There is a fundamental gap in knowledge regarding the pathophysiology of urethral stricture disease (USD) and this gap is limiting innovation in the field. Our group's long-term goal is to develop non-surgical alternatives, and adjuvants, for this (historically) surgically managed disease process. Reaching this goal will require new knowledge about USD behavior. Here, we are proposing that understanding how inflammation affects stricture development and treatment outcomes will represent the first step towards field innovation and towards our goal. The rationale for such a pursuit lies in clinical observations made by the Trauma and Urologic Reconstruction Network of Surgeons (TURNS), where men with lichen sclerosus (LS) USD, a well- described inflammatory genital skin condition, were found to have significantly higher rates of comorbid, chronic conditions also associated with inflammation (e.g. metabolic syndrome). Further insights have revealed that inflammatory strictures have higher rates of treatment failure and more recently, the TURNS group showed that nearly 50% of ?idiopathic? USD had chronic inflammation in the specimen that had been previously unappreciated. In other words, what once was considered to be a relatively static, fibrotic disease process, may instead be a dynamic, and active process with ongoing inflammation, antigen presentation, and perhaps most importantly, potential targets for non-surgical treatments. Our central hypothesis is that both local and systemic inflammation plays a significant role in the development and propagation of USD. We will test this hypothesis with three specific aims:
Aim 1 will characterize inflammatory profiles of 180 men (and 10 controls), as determined by urine, urethral wash and surgical tissue, of men undergoing anterior urethroplasty for USD, and we expect to find that differences in the clinical and inflammatory profiles will allow for patient cluster creation that may uncover unique pathophysiology.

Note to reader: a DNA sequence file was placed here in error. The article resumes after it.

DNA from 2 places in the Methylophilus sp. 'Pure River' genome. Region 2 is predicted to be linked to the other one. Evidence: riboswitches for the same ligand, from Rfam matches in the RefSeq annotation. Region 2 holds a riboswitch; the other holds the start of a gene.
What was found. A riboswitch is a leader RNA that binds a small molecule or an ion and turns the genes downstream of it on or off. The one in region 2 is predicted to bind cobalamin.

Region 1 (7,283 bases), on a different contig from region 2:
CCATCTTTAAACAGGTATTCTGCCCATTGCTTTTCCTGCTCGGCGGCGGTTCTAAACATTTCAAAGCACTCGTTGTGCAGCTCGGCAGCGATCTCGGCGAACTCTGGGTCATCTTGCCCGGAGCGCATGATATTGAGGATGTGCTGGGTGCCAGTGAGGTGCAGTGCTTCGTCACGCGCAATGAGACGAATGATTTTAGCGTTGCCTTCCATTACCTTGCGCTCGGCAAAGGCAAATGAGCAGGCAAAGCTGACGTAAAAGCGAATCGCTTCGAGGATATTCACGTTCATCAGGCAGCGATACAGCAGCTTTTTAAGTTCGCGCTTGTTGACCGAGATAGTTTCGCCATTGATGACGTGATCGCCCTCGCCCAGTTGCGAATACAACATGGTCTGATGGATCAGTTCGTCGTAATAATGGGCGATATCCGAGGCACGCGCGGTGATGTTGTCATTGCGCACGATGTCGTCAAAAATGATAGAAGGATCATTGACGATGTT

In Aim 2, we'll look at the systemic inflammation in these men, which will then allow comparison of the systemic and local inflammatory profiles to determine how they might influence one another. Finally, in Aim 3, the TURNS post-operative follow-up protocol will be used to determine how surgical success is related to inflammatory profiles. The approach is innovative because it harnesses the power of a clinical outcomes group (TURNS) to rapidly, and systematically, collect tissue from a relatively rare disease process, to analyze how the underlying mechanism of all disease (inflammation), might be specifically affecting the urethra. The significance of choosing inflammation to study is its ability to be modified elsewhere in the body and thus, the high likelihood that findings here will lead to clinical trials of non- surgical treatments. Ultimately, knowledge gained from this study has a strong potential to fundamentally alter the way we classify and treat this morbid, expensive and often debilitating disease process that can dramatically affect quality of life.
The proposed research is relevant to public health because urethral stricture disease is a poorly studied, yet common, condition in men, associated with obesity and metabolic syndrome (and therefore, likely to increase in prevalence), for which the exact cause is usually unknown, the treatments often fail, and complications from treatment can lead to significant patient morbidity, such as erectile dysfunction and incontinence. The proposed research will fundamentally improve our understanding of how urethral strictures develop, which we believe to be a necessary first step towards developing novel, non-surgical treatments that augment, or even replace, our existing surgical therapies. Thus, the proposed research fulfills two core NIH goals by seeking fundamental knowledge about a poorly understood disease process that will thereby lead to a reduction in disability in men with stricture disease.